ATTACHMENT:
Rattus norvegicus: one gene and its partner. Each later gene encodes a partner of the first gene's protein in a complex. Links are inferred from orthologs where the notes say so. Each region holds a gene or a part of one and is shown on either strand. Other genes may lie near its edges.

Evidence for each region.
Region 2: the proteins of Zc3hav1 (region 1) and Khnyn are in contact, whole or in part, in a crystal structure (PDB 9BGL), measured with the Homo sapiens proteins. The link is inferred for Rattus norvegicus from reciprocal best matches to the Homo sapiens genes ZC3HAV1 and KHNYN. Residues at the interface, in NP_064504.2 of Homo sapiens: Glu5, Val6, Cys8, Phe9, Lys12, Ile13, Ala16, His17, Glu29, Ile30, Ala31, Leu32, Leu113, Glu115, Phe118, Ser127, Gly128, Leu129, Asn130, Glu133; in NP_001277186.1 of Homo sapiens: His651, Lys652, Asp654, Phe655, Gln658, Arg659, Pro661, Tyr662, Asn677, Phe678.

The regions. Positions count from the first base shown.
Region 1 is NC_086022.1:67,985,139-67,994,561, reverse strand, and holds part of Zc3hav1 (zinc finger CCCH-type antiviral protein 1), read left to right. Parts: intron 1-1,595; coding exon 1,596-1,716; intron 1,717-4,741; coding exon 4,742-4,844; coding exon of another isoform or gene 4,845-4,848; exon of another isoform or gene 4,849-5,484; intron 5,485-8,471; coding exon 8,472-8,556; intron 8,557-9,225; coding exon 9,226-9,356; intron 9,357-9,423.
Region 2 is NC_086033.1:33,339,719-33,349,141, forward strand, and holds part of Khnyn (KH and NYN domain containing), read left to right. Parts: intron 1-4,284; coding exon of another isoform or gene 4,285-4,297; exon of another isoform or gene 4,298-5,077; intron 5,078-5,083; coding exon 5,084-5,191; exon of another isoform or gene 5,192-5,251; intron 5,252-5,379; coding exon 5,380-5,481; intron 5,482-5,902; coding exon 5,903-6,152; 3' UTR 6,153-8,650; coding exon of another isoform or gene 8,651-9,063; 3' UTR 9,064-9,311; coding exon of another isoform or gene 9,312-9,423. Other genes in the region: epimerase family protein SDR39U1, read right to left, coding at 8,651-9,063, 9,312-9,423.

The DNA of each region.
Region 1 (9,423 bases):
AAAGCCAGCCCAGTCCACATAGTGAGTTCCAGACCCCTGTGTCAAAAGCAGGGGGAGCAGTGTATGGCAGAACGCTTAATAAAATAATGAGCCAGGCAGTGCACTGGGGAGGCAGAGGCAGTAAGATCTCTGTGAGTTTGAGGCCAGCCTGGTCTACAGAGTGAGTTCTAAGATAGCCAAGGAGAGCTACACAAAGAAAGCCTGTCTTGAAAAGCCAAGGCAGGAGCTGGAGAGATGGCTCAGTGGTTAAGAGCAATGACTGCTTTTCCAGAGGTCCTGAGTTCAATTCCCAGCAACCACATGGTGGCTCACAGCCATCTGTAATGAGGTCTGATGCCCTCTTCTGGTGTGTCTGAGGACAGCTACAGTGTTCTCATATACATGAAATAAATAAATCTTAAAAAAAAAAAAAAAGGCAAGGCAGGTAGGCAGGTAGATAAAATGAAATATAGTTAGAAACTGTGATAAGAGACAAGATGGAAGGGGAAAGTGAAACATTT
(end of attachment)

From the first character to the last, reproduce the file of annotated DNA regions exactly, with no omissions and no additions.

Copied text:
Rattus norvegicus: one gene and its partner. Each later gene encodes a partner of the first gene's protein in a complex. Links are inferred from orthologs where the notes say so. Each region holds a gene or a part of one and is shown on either strand. Other genes may lie near its edges.

Evidence for each region.
Region 2: the proteins of Zc3hav1 (region 1) and Khnyn are in contact, whole or in part, in a crystal structure (PDB 9BGL), measured with the Homo sapiens proteins. The link is inferred for Rattus norvegicus from reciprocal best matches to the Homo sapiens genes ZC3HAV1 and KHNYN. Residues at the interface, in NP_064504.2 of Homo sapiens: Glu5, Val6, Cys8, Phe9, Lys12, Ile13, Ala16, His17, Glu29, Ile30, Ala31, Leu32, Leu113, Glu115, Phe118, Ser127, Gly128, Leu129, Asn130, Glu133; in NP_001277186.1 of Homo sapiens: His651, Lys652, Asp654, Phe655, Gln658, Arg659, Pro661, Tyr662, Asn677, Phe678.

The regions. Positions count from the first base shown.
Region 1 is NC_086022.1:67,985,139-67,994,561, reverse strand, and holds part of Zc3hav1 (zinc finger CCCH-type antiviral protein 1), read left to right. Parts: intron 1-1,595; coding exon 1,596-1,716; intron 1,717-4,741; coding exon 4,742-4,844; coding exon of another isoform or gene 4,845-4,848; exon of another isoform or gene 4,849-5,484; intron 5,485-8,471; coding exon 8,472-8,556; intron 8,557-9,225; coding exon 9,226-9,356; intron 9,357-9,423.
Region 2 is NC_086033.1:33,339,719-33,349,141, forward strand, and holds part of Khnyn (KH and NYN domain containing), read left to right. Parts: intron 1-4,284; coding exon of another isoform or gene 4,285-4,297; exon of another isoform or gene 4,298-5,077; intron 5,078-5,083; coding exon 5,084-5,191; exon of another isoform or gene 5,192-5,251; intron 5,252-5,379; coding exon 5,380-5,481; intron 5,482-5,902; coding exon 5,903-6,152; 3' UTR 6,153-8,650; coding exon of another isoform or gene 8,651-9,063; 3' UTR 9,064-9,311; coding exon of another isoform or gene 9,312-9,423. Other genes in the region: epimerase family protein SDR39U1, read right to left, coding at 8,651-9,063, 9,312-9,423.

The DNA of each region.
Region 1 (9,423 bases):
AAAGCCAGCCCAGTCCACATAGTGAGTTCCAGACCCCTGTGTCAAAAGCAGGGGGAGCAGTGTATGGCAGAACGCTTAATAAAATAATGAGCCAGGCAGTGCACTGGGGAGGCAGAGGCAGTAAGATCTCTGTGAGTTTGAGGCCAGCCTGGTCTACAGAGTGAGTTCTAAGATAGCCAAGGAGAGCTACACAAAGAAAGCCTGTCTTGAAAAGCCAAGGCAGGAGCTGGAGAGATGGCTCAGTGGTTAAGAGCAATGACTGCTTTTCCAGAGGTCCTGAGTTCAATTCCCAGCAACCACATGGTGGCTCACAGCCATCTGTAATGAGGTCTGATGCCCTCTTCTGGTGTGTCTGAGGACAGCTACAGTGTTCTCATATACATGAAATAAATAAATCTTAAAAAAAAAAAAAAAGGCAAGGCAGGTAGGCAGGTAGATAAAATGAAATATAGTTAGAAACTGTGATAAGAGACAAGATGGAAGGGGAAAGTGAAACATTT